Actually, LUA was widely used for game scripting way before Blizzard used it for World of Warcraft GUI modding.

One of the best graphical adventures of all times, Grim Fandango, was fully scripted in LUA.

On a related note, the newly released MMORPG Warhammer Online also uses a mixture of XML and LUA for it's graphical user interface.

Vicent Marti
love that game :D
+3  A: 

Think about what is required to actually make a game; I think it's actually a compliment to the language. Graphics programming (lots of heavy 3D math), interface programming, physics simulation (again, hardcore math), AI, and all running at 60 Hz. And on a console, you pretty much have to pack your own OS; there's no 'malloc' or 'fopen', you need to provide memory allocation, IPC, sometimes even a scheduler. And your own scripting environment, including all the interface between the core and the VM (you're not just running scripts on top of a framework that somebody else ships, you have to build your own). And Lua is perfect for this, because of the reasons mentioned before.

So unless you're some kind of badass kernel hacker, you don't get to call game development a task for "kids" :)

Hello, 1990. Modern consoles provide all sorts of OS support.
Robert Fraser
What? Every console I know runs an operating system. Heck, Xbox 360 provides a full-featured framework and lots of tools (and the other bigs ones probably do as well).
+1  A: 

To Till and Tanoku: Lua is not an acronym, it just means moon in Portuguese (coming from Brasil).

Lua is used in many applications beside games. For example in SciTE, a lightweight text editor. It is also used a lot in embedded platforms. A number of applications using Lua are listed in the Lua wiki and Wikipedia. Indeed, the fact it is very portable (runs on nearly all platforms, including game consoles from Xbox to NDS), lightweight yet powerful, fast and easy to integrate to C or C++ code (and other languages as well), and with a user-friendly syntax (important to be used by game designers or other non IT professionals) makes it a first choice as scripting language.

+1 It's Lua, not LUA

A non-game example of the use of Lua : rewriting DNS answers with the PowerDNS name server.


Check out the Squeezebox Duet and Harmony 1100 from Logitech. Both use Lua, and with the Duet you can even write your own plugins in Lua.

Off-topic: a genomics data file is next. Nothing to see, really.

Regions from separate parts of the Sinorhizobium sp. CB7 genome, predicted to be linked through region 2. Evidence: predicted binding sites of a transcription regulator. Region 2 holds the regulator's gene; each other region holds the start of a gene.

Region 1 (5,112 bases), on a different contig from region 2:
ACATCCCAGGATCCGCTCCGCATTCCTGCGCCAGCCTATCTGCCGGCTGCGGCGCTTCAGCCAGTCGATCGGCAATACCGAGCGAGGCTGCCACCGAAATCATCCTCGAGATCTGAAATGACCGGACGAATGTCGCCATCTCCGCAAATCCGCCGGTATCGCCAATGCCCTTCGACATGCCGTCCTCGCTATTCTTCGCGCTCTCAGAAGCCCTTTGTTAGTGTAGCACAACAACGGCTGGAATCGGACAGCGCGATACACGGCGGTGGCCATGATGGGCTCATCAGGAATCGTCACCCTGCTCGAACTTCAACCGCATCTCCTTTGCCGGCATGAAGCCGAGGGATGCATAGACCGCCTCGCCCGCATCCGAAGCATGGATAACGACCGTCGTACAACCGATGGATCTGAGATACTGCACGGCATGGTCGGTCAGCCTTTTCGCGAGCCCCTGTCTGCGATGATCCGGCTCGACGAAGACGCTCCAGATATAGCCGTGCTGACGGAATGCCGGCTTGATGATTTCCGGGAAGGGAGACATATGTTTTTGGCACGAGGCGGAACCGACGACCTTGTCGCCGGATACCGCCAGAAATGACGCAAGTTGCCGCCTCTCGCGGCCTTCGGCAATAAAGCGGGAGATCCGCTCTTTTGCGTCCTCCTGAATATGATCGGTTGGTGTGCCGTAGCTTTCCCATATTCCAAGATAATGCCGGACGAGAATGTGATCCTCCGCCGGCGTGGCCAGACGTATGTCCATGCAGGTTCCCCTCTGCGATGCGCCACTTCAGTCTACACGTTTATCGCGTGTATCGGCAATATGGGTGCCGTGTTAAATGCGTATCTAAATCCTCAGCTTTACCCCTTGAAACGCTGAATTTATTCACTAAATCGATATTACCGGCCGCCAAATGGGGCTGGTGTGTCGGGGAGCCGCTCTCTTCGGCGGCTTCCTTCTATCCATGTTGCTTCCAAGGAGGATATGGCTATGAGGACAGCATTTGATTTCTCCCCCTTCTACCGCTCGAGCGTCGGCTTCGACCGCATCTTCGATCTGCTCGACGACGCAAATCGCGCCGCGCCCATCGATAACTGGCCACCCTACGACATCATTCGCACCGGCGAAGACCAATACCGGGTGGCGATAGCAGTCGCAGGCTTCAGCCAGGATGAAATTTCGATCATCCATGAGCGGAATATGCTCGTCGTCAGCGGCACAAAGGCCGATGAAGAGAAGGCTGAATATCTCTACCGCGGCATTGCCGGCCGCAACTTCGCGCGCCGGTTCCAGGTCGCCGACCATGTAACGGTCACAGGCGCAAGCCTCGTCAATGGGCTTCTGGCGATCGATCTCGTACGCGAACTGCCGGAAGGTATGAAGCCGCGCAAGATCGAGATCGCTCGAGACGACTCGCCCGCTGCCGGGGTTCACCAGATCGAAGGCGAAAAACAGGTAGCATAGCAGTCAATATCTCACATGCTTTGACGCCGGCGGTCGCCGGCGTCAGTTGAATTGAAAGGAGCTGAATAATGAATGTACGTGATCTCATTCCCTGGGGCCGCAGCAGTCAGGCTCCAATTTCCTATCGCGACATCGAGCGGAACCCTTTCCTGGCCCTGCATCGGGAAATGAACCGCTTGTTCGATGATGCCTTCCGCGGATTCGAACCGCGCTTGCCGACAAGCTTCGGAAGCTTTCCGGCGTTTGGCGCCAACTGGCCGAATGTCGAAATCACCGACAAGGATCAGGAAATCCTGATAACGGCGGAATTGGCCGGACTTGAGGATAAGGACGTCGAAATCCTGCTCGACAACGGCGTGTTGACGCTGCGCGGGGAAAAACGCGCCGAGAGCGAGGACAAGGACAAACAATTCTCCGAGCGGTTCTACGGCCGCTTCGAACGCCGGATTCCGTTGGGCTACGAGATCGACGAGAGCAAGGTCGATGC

+1  A: 

The Python Software Foundation License (PSFL) is a BSD-style, permissive free software license which is compatible with the GNU General Public License (GPL). Its primary use is for distribution of the Python project software. Unlike the GPL the Python license is not a copyleft license, and allows modifications to the source code, as well as the construction of derivative works, without making the code open-source. The PSFL is listed as approved on both FSF's approved licenses list, and OSI's approved licenses list.

tl;dr PSFL != GPL


Having used Lua extensively, I see why it's not used more often in non-game projects. Its dynamic nature and default global scoping doesn't play well for writing large applications. It can be done, but you'll have to be aware of those 2 issues and program around them (your own typing scheme and global guards).


To add to the amount of applications embedding Lua you can now add VLC.

Roman A. Taycher

For some background on the history of Lua in game development check out the slides from the GDC 2010 tutorial "Lua in Game Dev":

+1  A: 

I just want to underscore a point that's been made here already. The three things that make Lua more attractive to a game developer than other interpreted languages are:

  1. Memory
  2. Memory
  3. Memory
+1  A: 

Lua is popular because is it very quick to achieve simple tasks. I've been looking at LOVE, which is game framework built using Lua, and you really can get up and running with just a few lines of code. You don't need any special IDE (any text editor will do), and your code is not bogged down with a whole bunch of package, class and import declarations. Best of all your game will run on Windows, MacOS and Linux without any changes.

LOVE Game Screenshot